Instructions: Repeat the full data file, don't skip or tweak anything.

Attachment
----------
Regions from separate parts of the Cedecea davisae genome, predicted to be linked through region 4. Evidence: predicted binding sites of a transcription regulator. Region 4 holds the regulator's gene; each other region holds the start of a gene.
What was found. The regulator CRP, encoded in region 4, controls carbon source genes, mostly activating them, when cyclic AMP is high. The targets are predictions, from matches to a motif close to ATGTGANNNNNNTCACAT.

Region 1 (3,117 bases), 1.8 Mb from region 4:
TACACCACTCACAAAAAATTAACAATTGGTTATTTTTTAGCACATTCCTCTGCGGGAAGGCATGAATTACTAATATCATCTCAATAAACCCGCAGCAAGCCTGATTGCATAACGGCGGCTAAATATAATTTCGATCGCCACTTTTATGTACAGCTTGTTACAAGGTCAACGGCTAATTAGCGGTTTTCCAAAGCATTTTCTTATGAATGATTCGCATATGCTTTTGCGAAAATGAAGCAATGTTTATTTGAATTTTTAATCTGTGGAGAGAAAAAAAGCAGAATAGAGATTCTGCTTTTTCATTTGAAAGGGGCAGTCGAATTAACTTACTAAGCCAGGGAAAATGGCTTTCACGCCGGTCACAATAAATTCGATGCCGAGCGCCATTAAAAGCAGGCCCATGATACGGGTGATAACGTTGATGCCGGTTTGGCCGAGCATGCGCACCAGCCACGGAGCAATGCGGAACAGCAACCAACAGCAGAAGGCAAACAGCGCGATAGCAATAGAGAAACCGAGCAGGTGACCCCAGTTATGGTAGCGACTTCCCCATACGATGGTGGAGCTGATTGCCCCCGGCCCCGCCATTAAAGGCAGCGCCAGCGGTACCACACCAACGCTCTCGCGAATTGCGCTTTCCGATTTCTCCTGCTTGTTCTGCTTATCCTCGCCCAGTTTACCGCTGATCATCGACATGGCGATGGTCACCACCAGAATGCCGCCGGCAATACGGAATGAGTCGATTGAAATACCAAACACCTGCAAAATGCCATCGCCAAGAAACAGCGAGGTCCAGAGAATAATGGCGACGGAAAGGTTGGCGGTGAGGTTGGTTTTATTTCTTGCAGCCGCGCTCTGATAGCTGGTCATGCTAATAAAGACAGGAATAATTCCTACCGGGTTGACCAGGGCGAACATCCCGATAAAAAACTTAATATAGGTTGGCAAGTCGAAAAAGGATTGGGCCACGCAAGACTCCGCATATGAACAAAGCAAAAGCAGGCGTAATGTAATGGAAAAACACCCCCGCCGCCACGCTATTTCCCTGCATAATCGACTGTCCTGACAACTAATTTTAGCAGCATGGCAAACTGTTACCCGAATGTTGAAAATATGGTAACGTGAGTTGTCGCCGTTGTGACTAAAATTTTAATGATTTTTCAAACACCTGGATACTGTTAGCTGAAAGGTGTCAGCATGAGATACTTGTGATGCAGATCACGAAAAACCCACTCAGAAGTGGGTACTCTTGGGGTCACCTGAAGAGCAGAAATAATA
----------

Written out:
Regions from separate parts of the Cedecea davisae genome, predicted to be linked through region 4. Evidence: predicted binding sites of a transcription regulator. Region 4 holds the regulator's gene; each other region holds the start of a gene.
What was found. The regulator CRP, encoded in region 4, controls carbon source genes, mostly activating them, when cyclic AMP is high. The targets are predictions, from matches to a motif close to ATGTGANNNNNNTCACAT.

Region 1 (3,117 bases), 1.8 Mb from region 4:
TACACCACTCACAAAAAATTAACAATTGGTTATTTTTTAGCACATTCCTCTGCGGGAAGGCATGAATTACTAATATCATCTCAATAAACCCGCAGCAAGCCTGATTGCATAACGGCGGCTAAATATAATTTCGATCGCCACTTTTATGTACAGCTTGTTACAAGGTCAACGGCTAATTAGCGGTTTTCCAAAGCATTTTCTTATGAATGATTCGCATATGCTTTTGCGAAAATGAAGCAATGTTTATTTGAATTTTTAATCTGTGGAGAGAAAAAAAGCAGAATAGAGATTCTGCTTTTTCATTTGAAAGGGGCAGTCGAATTAACTTACTAAGCCAGGGAAAATGGCTTTCACGCCGGTCACAATAAATTCGATGCCGAGCGCCATTAAAAGCAGGCCCATGATACGGGTGATAACGTTGATGCCGGTTTGGCCGAGCATGCGCACCAGCCACGGAGCAATGCGGAACAGCAACCAACAGCAGAAGGCAAACAGCGCGATAGCAATAGAGAAACCGAGCAGGTGACCCCAGTTATGGTAGCGACTTCCCCATACGATGGTGGAGCTGATTGCCCCCGGCCCCGCCATTAAAGGCAGCGCCAGCGGTACCACACCAACGCTCTCGCGAATTGCGCTTTCCGATTTCTCCTGCTTGTTCTGCTTATCCTCGCCCAGTTTACCGCTGATCATCGACATGGCGATGGTCACCACCAGAATGCCGCCGGCAATACGGAATGAGTCGATTGAAATACCAAACACCTGCAAAATGCCATCGCCAAGAAACAGCGAGGTCCAGAGAATAATGGCGACGGAAAGGTTGGCGGTGAGGTTGGTTTTATTTCTTGCAGCCGCGCTCTGATAGCTGGTCATGCTAATAAAGACAGGAATAATTCCTACCGGGTTGACCAGGGCGAACATCCCGATAAAAAACTTAATATAGGTTGGCAAGTCGAAAAAGGATTGGGCCACGCAAGACTCCGCATATGAACAAAGCAAAAGCAGGCGTAATGTAATGGAAAAACACCCCCGCCGCCACGCTATTTCCCTGCATAATCGACTGTCCTGACAACTAATTTTAGCAGCATGGCAAACTGTTACCCGAATGTTGAAAATATGGTAACGTGAGTTGTCGCCGTTGTGACTAAAATTTTAATGATTTTTCAAACACCTGGATACTGTTAGCTGAAAGGTGTCAGCATGAGATACTTGTGATGCAGATCACGAAAAACCCACTCAGAAGTGGGTACTCTTGGGGTCACCTGAAGAGCAGAAATAATA